I’ve been having great Twitter conversation today about the Transportation Security Administration (TSA) with one of my favorite podcasters, Ari Shaffir ( who has a new comedy special out -which he produced without a network- for only $5).
In essence, this is a debate about privatization of airport security. To sum up our conversation so far, it boils down to Jen thinks it would be bad and Ari thinks it would be good.
The Transportation Security Administration is in charge of security at most American airports and has been since a few months after September 11, 2001. TSA agents are the people who tell you to take off your shoes, make you throw out your liquids, and feel you up if you refuse to go through the naked machine. TSA agents are also the people who randomly search/harass old ladies and autistic children in search of explosives we all know aren’t there. They all-to-often step over the line of what should be acceptable, fueled by power trips, lack of training, and pathetic paychecks.
But the function they serve in society with airplanes is a crucial one. Airplanes are the perfect things to blow up if you want to kill a bunch of people and make a statement. You blow up an airplane in flight; everybody dies. It’s not like on a bus or train where people can and do escape. On a plane, even if the flames don’t get you, the fall will. 100% accuracy. 9-11.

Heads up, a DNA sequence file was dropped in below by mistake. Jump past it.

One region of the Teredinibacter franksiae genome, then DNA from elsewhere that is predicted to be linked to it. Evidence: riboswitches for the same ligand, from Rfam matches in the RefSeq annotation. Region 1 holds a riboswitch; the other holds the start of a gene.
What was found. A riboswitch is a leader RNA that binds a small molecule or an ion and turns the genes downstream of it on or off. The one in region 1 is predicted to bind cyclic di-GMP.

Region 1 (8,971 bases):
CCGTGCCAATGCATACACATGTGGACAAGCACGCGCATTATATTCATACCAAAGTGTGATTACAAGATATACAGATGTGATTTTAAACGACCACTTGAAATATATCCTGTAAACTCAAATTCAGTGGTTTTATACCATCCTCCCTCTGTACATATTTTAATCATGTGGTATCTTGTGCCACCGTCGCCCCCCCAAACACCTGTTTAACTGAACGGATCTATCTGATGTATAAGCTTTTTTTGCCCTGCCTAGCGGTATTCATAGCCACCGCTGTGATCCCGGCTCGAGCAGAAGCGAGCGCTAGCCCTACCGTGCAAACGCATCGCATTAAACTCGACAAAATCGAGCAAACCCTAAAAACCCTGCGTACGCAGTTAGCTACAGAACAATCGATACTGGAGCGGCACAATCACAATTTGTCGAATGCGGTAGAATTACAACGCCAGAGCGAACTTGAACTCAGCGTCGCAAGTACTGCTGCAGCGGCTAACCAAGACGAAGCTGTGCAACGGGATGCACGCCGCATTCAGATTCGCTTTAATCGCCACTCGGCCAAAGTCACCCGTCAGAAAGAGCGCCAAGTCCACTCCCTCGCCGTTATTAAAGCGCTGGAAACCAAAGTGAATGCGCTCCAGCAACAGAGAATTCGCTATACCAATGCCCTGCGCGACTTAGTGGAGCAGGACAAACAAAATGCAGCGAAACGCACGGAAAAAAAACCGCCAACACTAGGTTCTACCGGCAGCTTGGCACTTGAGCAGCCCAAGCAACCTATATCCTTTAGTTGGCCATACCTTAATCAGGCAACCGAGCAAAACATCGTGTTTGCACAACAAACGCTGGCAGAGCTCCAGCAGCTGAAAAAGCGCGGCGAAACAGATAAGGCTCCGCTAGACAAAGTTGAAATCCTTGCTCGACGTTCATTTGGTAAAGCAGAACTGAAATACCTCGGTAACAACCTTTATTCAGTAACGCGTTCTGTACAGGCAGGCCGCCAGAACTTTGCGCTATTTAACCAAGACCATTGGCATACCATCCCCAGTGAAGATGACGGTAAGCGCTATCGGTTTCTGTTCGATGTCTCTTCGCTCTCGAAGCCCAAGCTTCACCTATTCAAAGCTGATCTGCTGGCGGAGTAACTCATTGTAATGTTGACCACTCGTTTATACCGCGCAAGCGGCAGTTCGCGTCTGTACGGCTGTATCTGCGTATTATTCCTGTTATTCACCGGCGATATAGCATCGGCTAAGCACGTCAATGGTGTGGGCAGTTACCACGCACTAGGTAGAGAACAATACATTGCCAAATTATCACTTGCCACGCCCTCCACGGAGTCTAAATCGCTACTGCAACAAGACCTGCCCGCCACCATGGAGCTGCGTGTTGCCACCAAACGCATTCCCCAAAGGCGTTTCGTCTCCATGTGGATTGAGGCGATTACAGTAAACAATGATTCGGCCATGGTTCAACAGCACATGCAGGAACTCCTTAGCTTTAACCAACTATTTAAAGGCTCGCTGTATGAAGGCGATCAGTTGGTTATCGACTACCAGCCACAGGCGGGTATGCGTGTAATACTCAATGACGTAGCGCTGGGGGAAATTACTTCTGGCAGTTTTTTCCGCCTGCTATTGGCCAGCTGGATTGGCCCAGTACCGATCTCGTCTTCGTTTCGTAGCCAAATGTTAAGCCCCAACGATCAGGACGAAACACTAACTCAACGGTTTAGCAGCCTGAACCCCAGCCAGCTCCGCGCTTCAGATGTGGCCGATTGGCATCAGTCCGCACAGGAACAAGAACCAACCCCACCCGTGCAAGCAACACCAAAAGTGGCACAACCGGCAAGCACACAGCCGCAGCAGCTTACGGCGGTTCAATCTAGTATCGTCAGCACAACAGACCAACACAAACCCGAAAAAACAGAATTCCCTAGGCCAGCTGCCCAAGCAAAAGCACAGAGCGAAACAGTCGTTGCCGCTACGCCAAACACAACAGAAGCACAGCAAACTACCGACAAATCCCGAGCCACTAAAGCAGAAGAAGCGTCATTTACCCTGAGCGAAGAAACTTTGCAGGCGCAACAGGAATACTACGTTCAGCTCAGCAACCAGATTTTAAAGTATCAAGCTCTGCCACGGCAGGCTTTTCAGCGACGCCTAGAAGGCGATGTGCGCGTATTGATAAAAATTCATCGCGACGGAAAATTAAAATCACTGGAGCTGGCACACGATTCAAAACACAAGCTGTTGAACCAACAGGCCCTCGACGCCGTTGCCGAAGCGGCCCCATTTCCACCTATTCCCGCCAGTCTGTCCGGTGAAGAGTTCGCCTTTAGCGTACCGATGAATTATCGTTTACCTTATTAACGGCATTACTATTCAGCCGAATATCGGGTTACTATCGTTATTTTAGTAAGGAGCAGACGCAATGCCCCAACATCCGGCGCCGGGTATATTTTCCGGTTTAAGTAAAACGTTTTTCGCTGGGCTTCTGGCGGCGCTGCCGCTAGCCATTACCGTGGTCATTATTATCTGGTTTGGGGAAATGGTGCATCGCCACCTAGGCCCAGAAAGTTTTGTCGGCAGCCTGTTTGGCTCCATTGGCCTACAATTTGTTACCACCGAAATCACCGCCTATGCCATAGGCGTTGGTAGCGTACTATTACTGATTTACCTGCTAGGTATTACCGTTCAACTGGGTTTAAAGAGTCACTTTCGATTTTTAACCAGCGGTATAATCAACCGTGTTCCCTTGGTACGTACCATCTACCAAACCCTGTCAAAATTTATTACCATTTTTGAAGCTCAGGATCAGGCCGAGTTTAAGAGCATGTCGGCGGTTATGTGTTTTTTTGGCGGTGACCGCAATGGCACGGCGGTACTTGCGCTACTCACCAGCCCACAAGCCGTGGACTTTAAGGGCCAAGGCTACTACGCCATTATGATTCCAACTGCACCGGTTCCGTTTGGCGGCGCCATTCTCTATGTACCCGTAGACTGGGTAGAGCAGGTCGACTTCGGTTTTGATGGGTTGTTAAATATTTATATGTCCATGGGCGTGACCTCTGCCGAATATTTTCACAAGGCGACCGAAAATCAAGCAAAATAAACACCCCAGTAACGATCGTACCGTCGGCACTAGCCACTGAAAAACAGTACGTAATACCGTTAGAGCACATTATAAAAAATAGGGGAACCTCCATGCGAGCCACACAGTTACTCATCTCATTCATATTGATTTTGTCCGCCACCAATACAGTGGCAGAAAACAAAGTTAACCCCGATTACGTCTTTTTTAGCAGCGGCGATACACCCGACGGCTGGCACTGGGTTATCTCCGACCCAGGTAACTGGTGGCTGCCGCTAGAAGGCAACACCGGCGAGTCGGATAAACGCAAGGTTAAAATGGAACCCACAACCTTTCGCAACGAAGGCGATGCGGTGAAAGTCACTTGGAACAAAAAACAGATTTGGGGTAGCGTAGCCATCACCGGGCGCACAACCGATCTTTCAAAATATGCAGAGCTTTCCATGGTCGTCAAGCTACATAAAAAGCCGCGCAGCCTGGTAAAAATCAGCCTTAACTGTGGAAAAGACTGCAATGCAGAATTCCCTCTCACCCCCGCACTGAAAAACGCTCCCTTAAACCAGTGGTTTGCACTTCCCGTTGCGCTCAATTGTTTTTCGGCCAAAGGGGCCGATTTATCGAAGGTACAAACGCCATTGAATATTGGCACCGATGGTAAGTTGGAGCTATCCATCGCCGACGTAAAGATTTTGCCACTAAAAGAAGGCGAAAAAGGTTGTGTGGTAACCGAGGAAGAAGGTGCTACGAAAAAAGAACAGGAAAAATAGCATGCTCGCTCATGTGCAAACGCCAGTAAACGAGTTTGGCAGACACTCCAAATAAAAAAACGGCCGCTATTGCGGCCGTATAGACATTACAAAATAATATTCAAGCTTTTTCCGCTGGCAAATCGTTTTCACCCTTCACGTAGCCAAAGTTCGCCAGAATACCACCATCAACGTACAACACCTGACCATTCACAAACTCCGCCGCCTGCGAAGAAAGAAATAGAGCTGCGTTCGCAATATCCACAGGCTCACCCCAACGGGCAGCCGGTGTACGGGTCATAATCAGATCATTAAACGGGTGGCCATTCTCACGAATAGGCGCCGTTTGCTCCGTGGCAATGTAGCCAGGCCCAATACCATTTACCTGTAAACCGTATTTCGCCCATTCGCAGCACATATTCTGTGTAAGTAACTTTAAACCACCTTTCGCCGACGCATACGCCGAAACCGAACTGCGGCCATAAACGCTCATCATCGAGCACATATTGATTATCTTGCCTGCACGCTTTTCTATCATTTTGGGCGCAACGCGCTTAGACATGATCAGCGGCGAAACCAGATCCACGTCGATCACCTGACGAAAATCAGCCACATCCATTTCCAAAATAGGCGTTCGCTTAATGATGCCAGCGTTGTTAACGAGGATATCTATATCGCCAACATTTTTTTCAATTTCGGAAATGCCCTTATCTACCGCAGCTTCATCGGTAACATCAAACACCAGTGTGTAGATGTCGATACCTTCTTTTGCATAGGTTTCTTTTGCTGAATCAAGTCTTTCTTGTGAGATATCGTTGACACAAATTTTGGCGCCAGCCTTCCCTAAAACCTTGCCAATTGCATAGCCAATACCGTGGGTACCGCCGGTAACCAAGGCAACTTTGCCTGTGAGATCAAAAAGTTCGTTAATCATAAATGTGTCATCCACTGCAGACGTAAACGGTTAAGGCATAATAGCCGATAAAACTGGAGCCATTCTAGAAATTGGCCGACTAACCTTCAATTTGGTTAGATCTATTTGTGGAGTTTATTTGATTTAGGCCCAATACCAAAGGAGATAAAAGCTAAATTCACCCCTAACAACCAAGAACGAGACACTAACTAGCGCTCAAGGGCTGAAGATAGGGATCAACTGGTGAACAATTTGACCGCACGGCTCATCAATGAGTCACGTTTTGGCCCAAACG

The question is, who do we trust to perform this function?
A private company could be owned by anybody. If we were to contract airport security, my first guess as to who would perform this function is a private security company kind of like Blackwater, because they are the companies providing security for the State Department.
Private security officers answer only to company, not country, and in order to keep their contracts, private companies often keep their problems like thefts and over-reach hidden. Bad press hurts profits. If a private security officer does something wrong, the worst repercussion we could reasonably expect for them is firing. Jail time would require the company to rat themselves out to the government, and why would they do that?
Also, there is no guarantee that a private security company would be owned and operated by Americans. The embassy that was attacked in Benghazi was being guarded by a small British security company. British Airlines, Air China, Korean Airlines, Emirates Airlines, Saudi Airlines… if they were responsible for hiring security, who might they hire?
We also need to take a look at motive. What’s a private company’s goal? Profit. They have an incentive, a fiduciary responsibility to their shareholders, to do their jobs as cheap as possible to collect the maximum amount of extra cash to hand out to Wall Street investors. And airlines would certainly be attracted to the lowest bidder if they, instead of taxpayers, were footing the bill.
But who are we kidding? Airlines won’t pay for security. Customers would pay for security. Add some extra padding to that fee though. You know… profit. It’s what they live for.
Private security was the system we had in place before September 11, 2001. Boston’s Logan International Airport had been having lots of problems with private security in years before hijackers armed with metal box-cutters made it through the airline-paid private security and destroyed the World Trade Center and all the lives within. We’ve seen the results private security produced.